It may cost one customer a few cents, but it can mean more to banks dealing with millions of customers. “Banks have been circumspect in hastening that process. I can buy a stock online and become the owner of it within minutes through a small brokerage firm, and yet it can take days to pay a utility bill for far less money,” Naylor says.There are currently no federal regulations about how quickly a bank must actually send or initiate a transfer on behalf of its customer to a domestic or international recipient.
It’s cheaper for the banks’ money-moving system, the somewhat antiquated Automated Clearing House, to process bank transfers as a batch, which is done at the end of each business day and not on weekends, says Nessa Feddis, senior vice-president with the American Bankers Association.
Confusing Labeling of Fees
More banks have adopted a standard disclosure box outlining terms and conditions for checking accounts and now issue a one-page explanation and receive written confirmation once they opt into overdraft protection, ABA’s Feddis says. But Weinstock says there’s vast room for improvement in shopping for checking accounts. “Checking account disclosures are long, opaque and difficult to read,” she says. “It’s hard to make an apples-to-apples comparison between banks.” Unlike food labeling, there’s no federal requirement for banks to adopt a consistent format, she says. On the plus side, 56 percent of major banks have adopted Pew’s “Model Disclosure Box,” making it easier for consumers to compare checking account fees. While the Consumer Financial Protection Bureau has not announced plans to regulate such disclosures for checking accounts, the bureau is considering mandating some form of disclosures for prepaid cards in connection with its prepaid card rulemaking.
Overdraft Protection Rises
Overdrafts remain one the banking industry’s biggest money makers, despite 2010 rules requiring that customers must opt in, a recent report by the Consumer Financial Protection Bureau found. Consumers have three choices when they have insufficient funds to cover a debit card transaction or ATM withdrawal: Incur an overdraft penalty fee for a short-term advance, pay an overdraft transfer fee when the bank transfers funds from a linked account, or have the transaction denied and pay no extra charge. Despite this, overdraft charges make up 60 percent of checking account fees, according to the CFPB, and involuntary closure rates of customers’ accounts were 2.5 times higher for account holders with overdraft coverage. One theory: 54 percent of debit card holders were not sure whether they had overdraft protections, according to one Pew survey. Consumers can opt out anytime and receive written confirmation of their choice, ABA’s Feddis says.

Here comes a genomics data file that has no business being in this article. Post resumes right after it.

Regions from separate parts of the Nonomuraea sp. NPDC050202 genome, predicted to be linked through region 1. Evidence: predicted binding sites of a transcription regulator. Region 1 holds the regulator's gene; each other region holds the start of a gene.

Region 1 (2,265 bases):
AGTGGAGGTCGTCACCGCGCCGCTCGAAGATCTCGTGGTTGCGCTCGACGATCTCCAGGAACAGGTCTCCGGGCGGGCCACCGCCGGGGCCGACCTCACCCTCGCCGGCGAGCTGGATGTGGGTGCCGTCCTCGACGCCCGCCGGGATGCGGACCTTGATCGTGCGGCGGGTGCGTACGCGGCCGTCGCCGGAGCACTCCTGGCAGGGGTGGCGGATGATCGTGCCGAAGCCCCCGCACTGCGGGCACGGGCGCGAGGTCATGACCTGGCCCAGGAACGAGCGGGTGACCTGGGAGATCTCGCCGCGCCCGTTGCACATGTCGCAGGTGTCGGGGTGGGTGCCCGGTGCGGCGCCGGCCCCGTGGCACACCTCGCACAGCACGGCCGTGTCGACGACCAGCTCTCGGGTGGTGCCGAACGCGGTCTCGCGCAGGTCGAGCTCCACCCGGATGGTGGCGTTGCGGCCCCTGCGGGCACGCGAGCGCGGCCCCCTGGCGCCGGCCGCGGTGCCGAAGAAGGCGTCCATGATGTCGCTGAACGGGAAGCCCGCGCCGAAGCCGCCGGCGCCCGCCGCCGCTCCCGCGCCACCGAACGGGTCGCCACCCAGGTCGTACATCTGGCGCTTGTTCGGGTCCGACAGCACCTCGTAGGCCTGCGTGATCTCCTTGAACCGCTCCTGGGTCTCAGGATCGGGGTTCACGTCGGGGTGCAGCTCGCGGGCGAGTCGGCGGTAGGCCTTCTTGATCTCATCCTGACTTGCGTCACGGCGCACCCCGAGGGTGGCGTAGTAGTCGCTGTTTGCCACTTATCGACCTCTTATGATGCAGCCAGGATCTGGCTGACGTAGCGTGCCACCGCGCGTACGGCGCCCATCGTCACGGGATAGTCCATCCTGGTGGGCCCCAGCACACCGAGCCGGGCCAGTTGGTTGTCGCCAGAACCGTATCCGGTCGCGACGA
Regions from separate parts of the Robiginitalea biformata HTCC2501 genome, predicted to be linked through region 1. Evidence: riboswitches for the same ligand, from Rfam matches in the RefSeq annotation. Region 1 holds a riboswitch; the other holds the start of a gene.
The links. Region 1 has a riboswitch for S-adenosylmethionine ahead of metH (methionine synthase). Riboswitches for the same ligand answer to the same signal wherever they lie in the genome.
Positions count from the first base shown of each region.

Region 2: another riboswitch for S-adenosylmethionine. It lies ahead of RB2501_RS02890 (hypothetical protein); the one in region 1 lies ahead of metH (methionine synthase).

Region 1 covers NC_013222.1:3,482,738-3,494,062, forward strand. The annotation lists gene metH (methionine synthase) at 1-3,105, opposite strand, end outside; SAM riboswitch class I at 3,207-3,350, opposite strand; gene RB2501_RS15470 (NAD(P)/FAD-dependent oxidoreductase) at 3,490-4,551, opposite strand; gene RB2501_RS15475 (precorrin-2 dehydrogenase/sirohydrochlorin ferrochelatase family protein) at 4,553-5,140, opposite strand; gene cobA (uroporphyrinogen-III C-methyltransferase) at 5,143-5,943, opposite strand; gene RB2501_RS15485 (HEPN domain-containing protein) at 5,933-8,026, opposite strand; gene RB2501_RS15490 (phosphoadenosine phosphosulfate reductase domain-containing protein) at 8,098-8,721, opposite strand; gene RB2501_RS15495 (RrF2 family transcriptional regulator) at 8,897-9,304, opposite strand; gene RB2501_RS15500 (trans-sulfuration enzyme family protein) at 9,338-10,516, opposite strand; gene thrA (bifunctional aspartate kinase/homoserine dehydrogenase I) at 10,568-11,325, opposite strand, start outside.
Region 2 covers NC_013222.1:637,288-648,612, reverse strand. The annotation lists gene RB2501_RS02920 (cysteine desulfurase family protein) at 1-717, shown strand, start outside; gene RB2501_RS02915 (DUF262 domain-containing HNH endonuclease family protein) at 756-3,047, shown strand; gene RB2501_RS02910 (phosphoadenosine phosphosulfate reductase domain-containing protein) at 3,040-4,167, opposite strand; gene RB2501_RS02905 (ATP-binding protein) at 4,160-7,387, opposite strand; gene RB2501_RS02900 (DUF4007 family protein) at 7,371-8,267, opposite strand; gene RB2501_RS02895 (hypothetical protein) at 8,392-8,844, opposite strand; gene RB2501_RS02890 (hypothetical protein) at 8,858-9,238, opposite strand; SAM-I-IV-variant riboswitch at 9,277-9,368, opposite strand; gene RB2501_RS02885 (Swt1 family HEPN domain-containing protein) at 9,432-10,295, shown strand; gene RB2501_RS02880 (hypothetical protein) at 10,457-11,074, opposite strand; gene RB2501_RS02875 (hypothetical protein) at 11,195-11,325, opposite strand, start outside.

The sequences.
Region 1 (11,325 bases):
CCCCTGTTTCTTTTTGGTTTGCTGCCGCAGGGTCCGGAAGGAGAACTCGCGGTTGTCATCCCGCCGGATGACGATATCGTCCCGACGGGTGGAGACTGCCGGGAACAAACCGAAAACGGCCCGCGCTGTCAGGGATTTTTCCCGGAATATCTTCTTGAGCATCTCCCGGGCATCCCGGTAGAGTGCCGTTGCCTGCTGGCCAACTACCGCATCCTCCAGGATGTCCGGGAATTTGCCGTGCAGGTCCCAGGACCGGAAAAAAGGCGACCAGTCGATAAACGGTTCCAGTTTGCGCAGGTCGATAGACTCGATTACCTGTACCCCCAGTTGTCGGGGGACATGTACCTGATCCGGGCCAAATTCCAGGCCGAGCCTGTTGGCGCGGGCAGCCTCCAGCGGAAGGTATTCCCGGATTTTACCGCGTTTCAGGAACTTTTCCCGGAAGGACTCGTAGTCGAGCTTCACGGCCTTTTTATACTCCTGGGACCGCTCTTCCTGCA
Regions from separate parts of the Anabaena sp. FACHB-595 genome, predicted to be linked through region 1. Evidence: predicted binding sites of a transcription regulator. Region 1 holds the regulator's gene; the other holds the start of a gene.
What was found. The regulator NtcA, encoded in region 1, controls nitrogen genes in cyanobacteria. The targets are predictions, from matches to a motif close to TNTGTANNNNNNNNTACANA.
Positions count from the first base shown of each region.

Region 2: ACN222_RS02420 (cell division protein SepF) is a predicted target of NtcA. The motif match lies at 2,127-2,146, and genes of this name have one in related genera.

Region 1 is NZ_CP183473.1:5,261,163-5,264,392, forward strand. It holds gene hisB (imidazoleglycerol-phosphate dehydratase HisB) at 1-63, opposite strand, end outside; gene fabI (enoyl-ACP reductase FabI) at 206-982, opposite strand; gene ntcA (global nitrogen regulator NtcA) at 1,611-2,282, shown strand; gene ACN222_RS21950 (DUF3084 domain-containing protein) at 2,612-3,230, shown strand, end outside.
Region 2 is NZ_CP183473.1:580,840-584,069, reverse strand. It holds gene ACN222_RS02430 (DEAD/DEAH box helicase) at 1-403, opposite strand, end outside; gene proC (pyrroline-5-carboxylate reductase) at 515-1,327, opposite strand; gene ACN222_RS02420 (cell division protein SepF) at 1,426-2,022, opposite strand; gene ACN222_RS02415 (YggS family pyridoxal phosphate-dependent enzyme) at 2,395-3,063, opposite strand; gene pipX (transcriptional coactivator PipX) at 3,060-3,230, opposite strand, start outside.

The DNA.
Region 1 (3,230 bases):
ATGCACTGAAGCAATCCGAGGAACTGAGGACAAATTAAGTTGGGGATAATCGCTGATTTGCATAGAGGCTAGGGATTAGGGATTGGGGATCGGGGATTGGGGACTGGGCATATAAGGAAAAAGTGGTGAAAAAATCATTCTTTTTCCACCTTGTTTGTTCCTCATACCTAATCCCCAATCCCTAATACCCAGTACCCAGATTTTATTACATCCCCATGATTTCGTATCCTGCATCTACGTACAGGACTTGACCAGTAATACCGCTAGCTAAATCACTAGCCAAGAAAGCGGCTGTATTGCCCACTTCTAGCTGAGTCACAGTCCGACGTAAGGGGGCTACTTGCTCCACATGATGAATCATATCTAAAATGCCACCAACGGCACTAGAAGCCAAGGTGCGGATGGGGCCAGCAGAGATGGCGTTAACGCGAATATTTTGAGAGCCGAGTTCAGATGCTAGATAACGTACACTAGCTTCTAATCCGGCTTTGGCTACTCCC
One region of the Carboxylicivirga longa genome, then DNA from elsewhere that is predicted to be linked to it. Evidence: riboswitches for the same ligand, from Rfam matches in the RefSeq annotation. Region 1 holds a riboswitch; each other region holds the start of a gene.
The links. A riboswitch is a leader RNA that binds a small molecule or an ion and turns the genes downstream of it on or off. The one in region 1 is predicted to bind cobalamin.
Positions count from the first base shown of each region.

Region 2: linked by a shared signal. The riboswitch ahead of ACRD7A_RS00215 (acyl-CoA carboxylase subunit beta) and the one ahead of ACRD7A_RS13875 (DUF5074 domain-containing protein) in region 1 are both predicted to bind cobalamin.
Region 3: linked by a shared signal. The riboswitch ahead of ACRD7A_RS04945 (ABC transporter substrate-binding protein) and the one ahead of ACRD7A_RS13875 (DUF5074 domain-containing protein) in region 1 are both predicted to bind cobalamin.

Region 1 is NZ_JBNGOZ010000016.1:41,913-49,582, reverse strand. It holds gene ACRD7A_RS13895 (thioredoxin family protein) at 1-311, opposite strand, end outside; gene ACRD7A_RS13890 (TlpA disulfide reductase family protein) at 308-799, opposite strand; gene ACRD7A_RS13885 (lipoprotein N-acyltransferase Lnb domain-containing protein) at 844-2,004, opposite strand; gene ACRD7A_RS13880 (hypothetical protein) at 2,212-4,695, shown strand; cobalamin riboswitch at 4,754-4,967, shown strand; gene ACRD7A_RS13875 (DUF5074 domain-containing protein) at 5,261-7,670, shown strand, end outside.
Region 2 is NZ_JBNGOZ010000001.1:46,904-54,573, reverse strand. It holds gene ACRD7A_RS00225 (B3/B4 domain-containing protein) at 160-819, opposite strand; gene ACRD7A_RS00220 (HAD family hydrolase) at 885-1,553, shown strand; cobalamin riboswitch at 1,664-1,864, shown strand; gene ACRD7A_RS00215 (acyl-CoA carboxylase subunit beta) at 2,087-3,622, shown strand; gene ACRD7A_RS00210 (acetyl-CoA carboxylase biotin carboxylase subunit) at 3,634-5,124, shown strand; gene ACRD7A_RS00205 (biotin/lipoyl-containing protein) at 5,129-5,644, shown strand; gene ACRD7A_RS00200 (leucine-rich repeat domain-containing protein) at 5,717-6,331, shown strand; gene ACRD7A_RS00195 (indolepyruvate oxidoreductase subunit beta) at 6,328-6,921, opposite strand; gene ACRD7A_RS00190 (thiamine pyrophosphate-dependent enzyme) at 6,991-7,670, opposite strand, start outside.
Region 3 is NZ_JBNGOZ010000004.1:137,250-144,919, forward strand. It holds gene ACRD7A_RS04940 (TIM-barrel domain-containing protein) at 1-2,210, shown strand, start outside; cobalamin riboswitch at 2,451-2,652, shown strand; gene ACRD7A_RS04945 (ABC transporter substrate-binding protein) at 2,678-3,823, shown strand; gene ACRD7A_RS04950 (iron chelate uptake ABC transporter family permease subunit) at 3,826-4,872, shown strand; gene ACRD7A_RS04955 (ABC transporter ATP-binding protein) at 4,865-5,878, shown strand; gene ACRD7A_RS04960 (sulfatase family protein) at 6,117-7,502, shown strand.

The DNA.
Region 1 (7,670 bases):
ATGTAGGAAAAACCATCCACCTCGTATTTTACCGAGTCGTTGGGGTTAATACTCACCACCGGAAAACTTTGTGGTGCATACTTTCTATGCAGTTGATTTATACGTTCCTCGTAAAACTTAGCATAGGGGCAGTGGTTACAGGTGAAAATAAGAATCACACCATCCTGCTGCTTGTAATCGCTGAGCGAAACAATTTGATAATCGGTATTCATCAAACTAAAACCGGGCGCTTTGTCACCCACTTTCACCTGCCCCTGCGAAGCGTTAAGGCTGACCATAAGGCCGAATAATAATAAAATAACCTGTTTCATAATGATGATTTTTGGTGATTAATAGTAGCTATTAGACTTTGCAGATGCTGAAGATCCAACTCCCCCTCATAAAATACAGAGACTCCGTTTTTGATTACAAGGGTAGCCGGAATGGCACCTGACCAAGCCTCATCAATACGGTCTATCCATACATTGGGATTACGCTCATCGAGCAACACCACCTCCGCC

ATM and Point-of-Payment Charges
Over three-quarters of banks allow consumers to go into overdraft at ATMs and at the point-of-sale with their debit cards, according to Pew. For each such transaction that pushes the checking account into the negative, the bank charges a fee, Weinstock says; the fee and the amount covered are usually paid by pulling funds out of the customer’s next deposit. Charles Schwab Bank, Ally Bank, OneWest Bank and City National Bank are among those that recently ended ATM and point-of-sale overdraft charges. Overdraft fees have also been creeping steadily upward since the 2010 opt-in rule. Most banks charge between $35 and $37 for a standard overdraft penalty, up from $30 to $40 last year; the median fee for a bank transfer between customer accounts to cover an overdraft is only $10.
Quentin Fottrell is a personal finance reporter for MarketWatch. You can follow him on Twitter @quantanamo. This article originally appeared on MarketWatch.com and is reprinted by permission from Marketwatch.com, ©2014 Dow Jones & Co. Inc. All rights reserved.